KUSC (91.5 MHz FM) is a listener-supported classical music radio station broadcasting from downtown Los Angeles, California, USA.[2] KUSC is owned and operated by the University of Southern California, which also operates student-run Internet station KXSC (AM) and San Francisco's classical station KDFC. It is the largest non-profit classical music station in the country and the only classical radio station in the Greater Los Angeles Area. In February 2014, public radio station KCRW of Santa Monica announced that it would buy the Santa Barbara Foundation's classical station KDB (FM) 93.7 in Santa Barbara for $1 million. The transaction will allow KCRW to begin using KQSC, USC's current repeater station in Santa Barbara, as a repeater for KCRW's programming, while transferring KUSC's classical programming from KQSC to KDB, thus perpetuating KDB's role as Santa Barbara's classical station. The legacy KDB call letters have been retained.

Notable local programming[3] includes Dennis Bartel's weekday morning show, Rich Capparela's weekday afternoon program, Jim Svejda's weekday evening show, Duff Murphy's Saturday opera show, and special features by Gail Eichenthal. Other announcers include Alan Chapman and Brian Lauritzen. Management helped establish the nationwide Classical 24 network and also supervised Virginia's WMRA network before taking up leadership at KUSC.

The station holds three membership drives annually to help support operational costs. These drives usually last less than ten days. Corporate sponsors include Lexus, Miramax Films, University of Redlands, Universal Music Group, City of Hope National Medical Center and Providence Health & Services.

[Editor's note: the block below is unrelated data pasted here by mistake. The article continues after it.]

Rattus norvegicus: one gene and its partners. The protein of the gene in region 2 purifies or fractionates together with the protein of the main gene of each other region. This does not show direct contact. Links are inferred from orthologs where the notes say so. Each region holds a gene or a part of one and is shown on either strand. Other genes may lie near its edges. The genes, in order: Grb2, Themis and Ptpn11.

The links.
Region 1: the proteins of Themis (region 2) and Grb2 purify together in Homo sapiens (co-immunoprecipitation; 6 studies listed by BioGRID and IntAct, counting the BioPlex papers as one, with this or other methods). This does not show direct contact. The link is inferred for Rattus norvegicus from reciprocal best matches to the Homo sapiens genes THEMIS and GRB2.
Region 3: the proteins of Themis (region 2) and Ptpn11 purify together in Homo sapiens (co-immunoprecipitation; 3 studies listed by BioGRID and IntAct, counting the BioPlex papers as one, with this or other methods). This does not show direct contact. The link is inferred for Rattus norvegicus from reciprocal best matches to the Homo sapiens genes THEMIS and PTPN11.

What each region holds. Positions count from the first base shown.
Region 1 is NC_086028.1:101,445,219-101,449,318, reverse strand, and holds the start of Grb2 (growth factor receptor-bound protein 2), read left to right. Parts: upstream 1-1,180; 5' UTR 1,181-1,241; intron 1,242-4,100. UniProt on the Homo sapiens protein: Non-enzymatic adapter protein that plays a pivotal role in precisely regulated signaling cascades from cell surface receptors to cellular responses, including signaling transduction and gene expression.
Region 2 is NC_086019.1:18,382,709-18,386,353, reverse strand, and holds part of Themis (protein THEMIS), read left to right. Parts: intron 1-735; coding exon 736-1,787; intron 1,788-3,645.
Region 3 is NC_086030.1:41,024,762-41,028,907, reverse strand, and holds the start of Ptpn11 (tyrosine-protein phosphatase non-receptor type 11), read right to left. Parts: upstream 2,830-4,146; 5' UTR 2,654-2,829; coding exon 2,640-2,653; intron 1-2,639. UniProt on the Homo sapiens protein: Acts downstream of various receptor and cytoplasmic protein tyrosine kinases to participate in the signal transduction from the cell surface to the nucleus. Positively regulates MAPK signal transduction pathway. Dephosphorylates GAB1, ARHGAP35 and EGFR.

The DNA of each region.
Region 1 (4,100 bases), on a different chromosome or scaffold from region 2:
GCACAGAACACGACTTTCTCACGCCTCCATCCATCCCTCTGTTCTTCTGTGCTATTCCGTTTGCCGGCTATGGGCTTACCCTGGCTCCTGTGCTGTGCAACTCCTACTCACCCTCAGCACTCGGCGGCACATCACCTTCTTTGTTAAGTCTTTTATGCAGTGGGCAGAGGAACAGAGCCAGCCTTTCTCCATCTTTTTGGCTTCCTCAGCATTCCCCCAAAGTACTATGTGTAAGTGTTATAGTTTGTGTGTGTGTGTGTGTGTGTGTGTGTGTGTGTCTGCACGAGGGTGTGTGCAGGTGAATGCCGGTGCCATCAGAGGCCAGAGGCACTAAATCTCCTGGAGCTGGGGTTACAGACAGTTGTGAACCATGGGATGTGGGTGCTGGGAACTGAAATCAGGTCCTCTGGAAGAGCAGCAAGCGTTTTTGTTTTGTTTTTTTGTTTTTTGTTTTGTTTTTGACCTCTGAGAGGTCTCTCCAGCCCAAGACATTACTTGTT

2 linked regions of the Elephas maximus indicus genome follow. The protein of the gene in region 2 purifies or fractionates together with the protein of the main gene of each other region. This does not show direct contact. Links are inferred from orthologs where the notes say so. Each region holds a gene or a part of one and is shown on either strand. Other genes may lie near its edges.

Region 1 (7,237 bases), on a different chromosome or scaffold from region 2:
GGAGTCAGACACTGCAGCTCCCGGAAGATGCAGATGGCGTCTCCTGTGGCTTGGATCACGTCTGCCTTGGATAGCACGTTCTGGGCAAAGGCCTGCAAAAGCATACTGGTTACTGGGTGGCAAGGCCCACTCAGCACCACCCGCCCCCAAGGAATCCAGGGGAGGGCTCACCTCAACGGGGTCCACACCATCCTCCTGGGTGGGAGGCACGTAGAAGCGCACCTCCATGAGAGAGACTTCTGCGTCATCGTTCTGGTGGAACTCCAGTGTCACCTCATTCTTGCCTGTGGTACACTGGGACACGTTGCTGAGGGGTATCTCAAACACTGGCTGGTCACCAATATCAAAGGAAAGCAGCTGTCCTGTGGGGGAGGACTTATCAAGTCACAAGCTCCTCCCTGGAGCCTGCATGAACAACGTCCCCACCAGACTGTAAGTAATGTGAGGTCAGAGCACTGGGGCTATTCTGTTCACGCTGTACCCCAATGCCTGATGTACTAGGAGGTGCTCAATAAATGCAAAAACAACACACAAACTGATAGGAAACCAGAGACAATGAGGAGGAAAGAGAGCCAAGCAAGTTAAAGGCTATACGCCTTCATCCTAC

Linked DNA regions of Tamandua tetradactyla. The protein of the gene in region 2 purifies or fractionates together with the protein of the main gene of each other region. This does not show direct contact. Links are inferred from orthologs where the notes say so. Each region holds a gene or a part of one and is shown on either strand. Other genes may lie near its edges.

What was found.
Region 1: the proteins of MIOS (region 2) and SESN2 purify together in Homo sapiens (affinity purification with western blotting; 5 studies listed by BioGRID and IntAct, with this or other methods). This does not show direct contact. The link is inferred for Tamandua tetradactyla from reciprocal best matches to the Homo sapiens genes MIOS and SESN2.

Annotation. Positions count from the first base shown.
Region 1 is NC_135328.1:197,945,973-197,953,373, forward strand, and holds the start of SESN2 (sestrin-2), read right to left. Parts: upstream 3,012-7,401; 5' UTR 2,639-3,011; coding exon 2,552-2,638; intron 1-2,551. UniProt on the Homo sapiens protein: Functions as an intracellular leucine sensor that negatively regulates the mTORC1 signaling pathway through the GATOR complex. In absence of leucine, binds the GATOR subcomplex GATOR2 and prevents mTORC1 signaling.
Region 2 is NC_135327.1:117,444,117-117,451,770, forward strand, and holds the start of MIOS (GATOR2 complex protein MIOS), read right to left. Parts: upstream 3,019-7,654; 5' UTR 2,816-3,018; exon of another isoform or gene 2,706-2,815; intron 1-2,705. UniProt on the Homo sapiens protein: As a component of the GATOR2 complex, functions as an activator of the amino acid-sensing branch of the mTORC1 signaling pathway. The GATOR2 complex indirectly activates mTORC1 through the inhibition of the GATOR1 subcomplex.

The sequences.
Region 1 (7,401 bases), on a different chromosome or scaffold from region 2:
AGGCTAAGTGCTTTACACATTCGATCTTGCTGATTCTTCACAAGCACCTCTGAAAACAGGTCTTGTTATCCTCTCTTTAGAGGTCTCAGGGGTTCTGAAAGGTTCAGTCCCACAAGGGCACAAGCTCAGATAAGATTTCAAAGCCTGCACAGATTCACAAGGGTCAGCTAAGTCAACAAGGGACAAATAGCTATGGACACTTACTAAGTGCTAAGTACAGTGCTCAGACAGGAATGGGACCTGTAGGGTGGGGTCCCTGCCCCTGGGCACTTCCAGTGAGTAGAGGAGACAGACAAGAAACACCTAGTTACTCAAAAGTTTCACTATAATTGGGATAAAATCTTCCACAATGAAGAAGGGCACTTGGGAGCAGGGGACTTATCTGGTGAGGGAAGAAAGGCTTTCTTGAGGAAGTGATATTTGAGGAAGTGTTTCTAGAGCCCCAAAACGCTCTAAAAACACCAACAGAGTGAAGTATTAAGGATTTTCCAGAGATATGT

KUSC broadcasts in HD.[4]

Transmitter network

Call signFrequencyLocationPower
KUSC91.5 FMLos Angeles39,000 watts
KPSC88.5 FMPalm Springs1,250 watts
KDSC(†)91.1 FMThousand Oaks4,800 watts
KDB93.7 FMSanta Barbara12,500 watts
KESC99.7 FMMorro Bay285 watts
KXSC104.9 FMSunnyvale6,000 watts

KDSC is non-directional (fcc.gov). Coverage pattern is not circular due to mountains to the NE which block line-of-sight FM transmissions. Any interference with the 91.1 (XETRA-FM) in Mexico goes both ways and is caused by a phenomenon called 'ducting'. Ducting occurs most often along coastal areas, particularly during spring and fall when temperature inversions occur. Ducting causes VHF signals to travel farther than normal. All VHF signals experience periodic interference from this phenomenon. (FM is in the VHF band just above TV channel 6.)

  • Abram Chasins – American composer and pianist who helped re-organize KUSC in 1972.